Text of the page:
DANI: Do you mean there was general indifference to the repression and ethnic cleansing by Serbian forces conducted in Kosovo?
KANDIC: That’s right. The decline in support coincides with the events that would be a prelude to the NATO intervention in 1999. Also, when it comes to attitudes towards Kosovo and Kosovo Albanians, I’m afraid that in Serbia there have never been any significant differences between the government, opposition, institutions, intellectuals… Only a handful of Belgrade intellectuals dealt with Kosovo from the perspective of the terrible repression and discrimination that the Serbian regime had been implementing against Kosovo Albanians. The discourse went so far as to openly claim that Kosovo Albanians were not like Serbs, or like everyone else, they were second-class citizens, a lesser kind. It all reminded me of 1994 and the way Bosniaks were treated at that time: the same insane hatred, humiliation, discrimination, belief that they were a lower species. For instance, Muslims from Bijeljina who worked in Serbia were treated pretty much like the Jews during the Third Reich, almost to the point that they wore yellow ribbons. As for the Kosovo Albanians, sadly, this relationship has never changed.
DANI: To what extent, in your opinion, did the NATO intervention in the FRY contribute to that?
KANDIC: In terms of attitudes toward Kosovo Albanians and Kosovo, the NATO intervention led to a dangerous convergence of Milosevic’s government and its institutions with the opposition, intellectuals and the public. Remember, there were very few people who believed that the international community had to stop Serbia and its armed forces, or that it was a shame that this had not been done earlier, in 1991, in Vukovar. Others claimed a great injustice had been committed and that the international community was doing everything to protect the Kosovo Albanians who, in their opinion, “weren’t human anyway.” Everyone spoke with one voice. After the NATO intervention, the media, intellectuals and the critical public paid no attention to the fact that Milosevic had lost an election for the first time.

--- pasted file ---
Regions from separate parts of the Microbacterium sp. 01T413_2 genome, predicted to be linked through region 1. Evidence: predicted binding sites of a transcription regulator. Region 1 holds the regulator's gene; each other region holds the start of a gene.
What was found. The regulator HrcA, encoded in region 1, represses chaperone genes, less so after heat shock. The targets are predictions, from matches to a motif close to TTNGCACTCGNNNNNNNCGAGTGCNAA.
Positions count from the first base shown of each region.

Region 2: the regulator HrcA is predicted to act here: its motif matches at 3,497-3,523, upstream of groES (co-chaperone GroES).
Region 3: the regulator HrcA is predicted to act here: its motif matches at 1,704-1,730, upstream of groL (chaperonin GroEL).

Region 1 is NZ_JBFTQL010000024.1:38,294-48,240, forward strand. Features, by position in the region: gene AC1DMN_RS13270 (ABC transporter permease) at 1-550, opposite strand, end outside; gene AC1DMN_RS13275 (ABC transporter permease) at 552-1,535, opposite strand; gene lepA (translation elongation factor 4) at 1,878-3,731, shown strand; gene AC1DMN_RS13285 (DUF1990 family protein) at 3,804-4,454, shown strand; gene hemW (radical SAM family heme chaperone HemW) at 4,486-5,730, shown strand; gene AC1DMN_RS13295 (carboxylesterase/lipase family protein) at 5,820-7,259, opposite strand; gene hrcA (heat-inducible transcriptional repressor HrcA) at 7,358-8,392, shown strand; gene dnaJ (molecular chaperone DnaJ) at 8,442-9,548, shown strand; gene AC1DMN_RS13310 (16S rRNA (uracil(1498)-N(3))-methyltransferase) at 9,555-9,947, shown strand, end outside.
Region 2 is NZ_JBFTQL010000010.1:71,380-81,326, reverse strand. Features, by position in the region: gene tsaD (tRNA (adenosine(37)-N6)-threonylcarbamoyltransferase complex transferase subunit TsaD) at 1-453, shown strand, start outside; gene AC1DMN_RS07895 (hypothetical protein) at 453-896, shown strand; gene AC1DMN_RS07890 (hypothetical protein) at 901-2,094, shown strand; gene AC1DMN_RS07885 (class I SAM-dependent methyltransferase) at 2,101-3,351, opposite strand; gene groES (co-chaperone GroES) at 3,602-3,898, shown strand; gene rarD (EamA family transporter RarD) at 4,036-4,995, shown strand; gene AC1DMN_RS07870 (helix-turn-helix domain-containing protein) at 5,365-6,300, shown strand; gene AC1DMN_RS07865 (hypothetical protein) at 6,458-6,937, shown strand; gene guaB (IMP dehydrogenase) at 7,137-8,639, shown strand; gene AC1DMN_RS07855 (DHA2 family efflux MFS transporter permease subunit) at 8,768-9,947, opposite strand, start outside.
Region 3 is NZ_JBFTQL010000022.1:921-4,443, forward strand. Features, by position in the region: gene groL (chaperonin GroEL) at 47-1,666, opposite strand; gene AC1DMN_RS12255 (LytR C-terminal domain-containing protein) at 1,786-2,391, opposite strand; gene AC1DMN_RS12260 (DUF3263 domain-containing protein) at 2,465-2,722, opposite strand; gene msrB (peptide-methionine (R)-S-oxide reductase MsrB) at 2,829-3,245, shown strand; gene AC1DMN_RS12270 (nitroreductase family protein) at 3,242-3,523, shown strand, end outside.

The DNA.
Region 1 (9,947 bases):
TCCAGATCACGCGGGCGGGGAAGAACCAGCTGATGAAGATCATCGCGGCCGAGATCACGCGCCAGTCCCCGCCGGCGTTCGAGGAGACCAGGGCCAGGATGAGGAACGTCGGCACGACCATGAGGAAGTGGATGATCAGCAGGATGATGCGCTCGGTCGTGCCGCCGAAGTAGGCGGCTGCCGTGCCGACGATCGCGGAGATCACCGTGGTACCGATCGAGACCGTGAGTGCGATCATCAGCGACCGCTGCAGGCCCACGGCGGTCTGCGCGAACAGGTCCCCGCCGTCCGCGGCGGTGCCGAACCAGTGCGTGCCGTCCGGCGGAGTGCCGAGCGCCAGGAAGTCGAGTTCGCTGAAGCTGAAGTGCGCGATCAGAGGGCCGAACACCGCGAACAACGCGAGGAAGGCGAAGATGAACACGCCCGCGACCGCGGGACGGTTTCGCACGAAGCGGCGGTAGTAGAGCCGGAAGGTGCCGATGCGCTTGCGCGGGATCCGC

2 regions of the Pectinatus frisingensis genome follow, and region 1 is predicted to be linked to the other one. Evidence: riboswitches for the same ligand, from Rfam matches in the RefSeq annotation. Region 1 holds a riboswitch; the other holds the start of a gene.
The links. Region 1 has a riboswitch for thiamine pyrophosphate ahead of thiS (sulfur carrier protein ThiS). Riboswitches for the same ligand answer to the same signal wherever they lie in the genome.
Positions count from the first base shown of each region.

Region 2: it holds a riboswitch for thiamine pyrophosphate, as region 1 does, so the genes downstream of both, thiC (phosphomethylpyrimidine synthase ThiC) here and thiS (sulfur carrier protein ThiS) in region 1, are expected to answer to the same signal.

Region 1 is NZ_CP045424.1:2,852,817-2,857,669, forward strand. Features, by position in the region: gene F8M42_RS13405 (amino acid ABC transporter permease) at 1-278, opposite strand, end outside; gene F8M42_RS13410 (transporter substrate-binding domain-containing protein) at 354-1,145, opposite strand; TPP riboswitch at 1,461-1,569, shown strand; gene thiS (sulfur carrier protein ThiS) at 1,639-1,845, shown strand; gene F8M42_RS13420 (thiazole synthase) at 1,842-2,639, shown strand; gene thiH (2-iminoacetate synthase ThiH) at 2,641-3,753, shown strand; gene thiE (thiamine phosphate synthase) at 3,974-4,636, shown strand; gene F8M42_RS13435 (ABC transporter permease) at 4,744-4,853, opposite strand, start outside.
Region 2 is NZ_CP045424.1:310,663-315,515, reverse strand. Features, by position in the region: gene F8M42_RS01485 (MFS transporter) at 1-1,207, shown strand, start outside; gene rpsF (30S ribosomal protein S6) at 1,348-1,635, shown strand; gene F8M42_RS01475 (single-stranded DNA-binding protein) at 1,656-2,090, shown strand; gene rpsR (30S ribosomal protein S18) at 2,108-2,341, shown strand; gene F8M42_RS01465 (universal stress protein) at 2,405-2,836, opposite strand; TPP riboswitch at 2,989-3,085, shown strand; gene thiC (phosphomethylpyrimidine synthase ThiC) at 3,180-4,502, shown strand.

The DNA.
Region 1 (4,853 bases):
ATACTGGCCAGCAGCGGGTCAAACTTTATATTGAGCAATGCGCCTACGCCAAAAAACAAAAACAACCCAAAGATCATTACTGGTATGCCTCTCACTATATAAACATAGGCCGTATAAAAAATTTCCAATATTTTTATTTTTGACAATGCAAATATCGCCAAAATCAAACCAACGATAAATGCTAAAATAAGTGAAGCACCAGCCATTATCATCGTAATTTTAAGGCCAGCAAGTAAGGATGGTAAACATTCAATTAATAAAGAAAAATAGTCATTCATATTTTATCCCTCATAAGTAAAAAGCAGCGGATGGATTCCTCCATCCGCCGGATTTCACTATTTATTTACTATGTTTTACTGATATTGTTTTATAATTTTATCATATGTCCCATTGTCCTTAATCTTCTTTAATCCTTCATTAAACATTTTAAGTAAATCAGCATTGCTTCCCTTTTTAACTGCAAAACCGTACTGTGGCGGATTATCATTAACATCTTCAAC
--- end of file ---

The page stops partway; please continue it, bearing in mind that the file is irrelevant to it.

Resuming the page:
DANI: Do you think that this was due to the NATO intervention?
KANDIC: Yes, I do. The so-called ordinary citizen finally realized that something was wrong when Serbia became the only country on the planet that was being bombed, at that moment, by the whole world. Unfortunately, the new government failed to use the opportunity to broach the question of the bombing, war crimes and dealing with the past, immediately after the overthrow on October 5th… The pillars of Milosevic’s government remained intact. However, at one point it seemed as though some new institutions – such as the Office of the War Crimes Prosecutor – would begin to operate. Although the prosecutors were those from Slobodan Milosevic’s time, in 2003 and 2004 the HLC supported the work of the Office of the War Crimes Prosecutor. We supported it even as the first indictments were targeting low-ranking individuals, direct perpetrators, lower-ranking army and police officers… Unfortunately, it soon turned out that those who were once part of Milosevic’s prosecuting machine, who had stayed silent and silently dismissed war crimes, remained the same and acted in the same way later. I must admit that, during the early trials, the judges showed more integrity than the prosecutors, and they noticed that, in terms of the hierarchy of responsibility for the crimes, the indictments had been pitched quite low.
DANI: When did the Office of the War Crimes Prosecutor finally lose the HLC’s support?
KANDIC: During the Suva Reka trial in 2009. Although this was the first case in which, in addition to police officers, one general was charged, during the proceedings things were diluted, and the Prosecutor sought a way to lessen the ties between General Mitrovic, commander of the 37th detachment unit, with the crimes committed in Suva Reka. In the end, the indictment was changed, everything was blamed on the local police, and general Mitrovic was acquitted. During the trial itself, every question I asked, if it concerned the relationship between the defendants and state institutions, the prosecutor interrupted with an explanation that my goal was to prove the responsibility of the state. Finally, it was clear that the prosecutor was increasingly insisting on political charges – the Tuzla Column, the compromises over the case of Ejup Ganic when a British judge said that the plaintiff was an unreliable witness, and the scandal concerning Croatian veteran Purda, and then General Divjak…
DANI: What is your opinion about the claims from the Office of the War Crimes Prosecutor concerning the extraction of human organs in the so-called Yellow House (Zuta kuca)?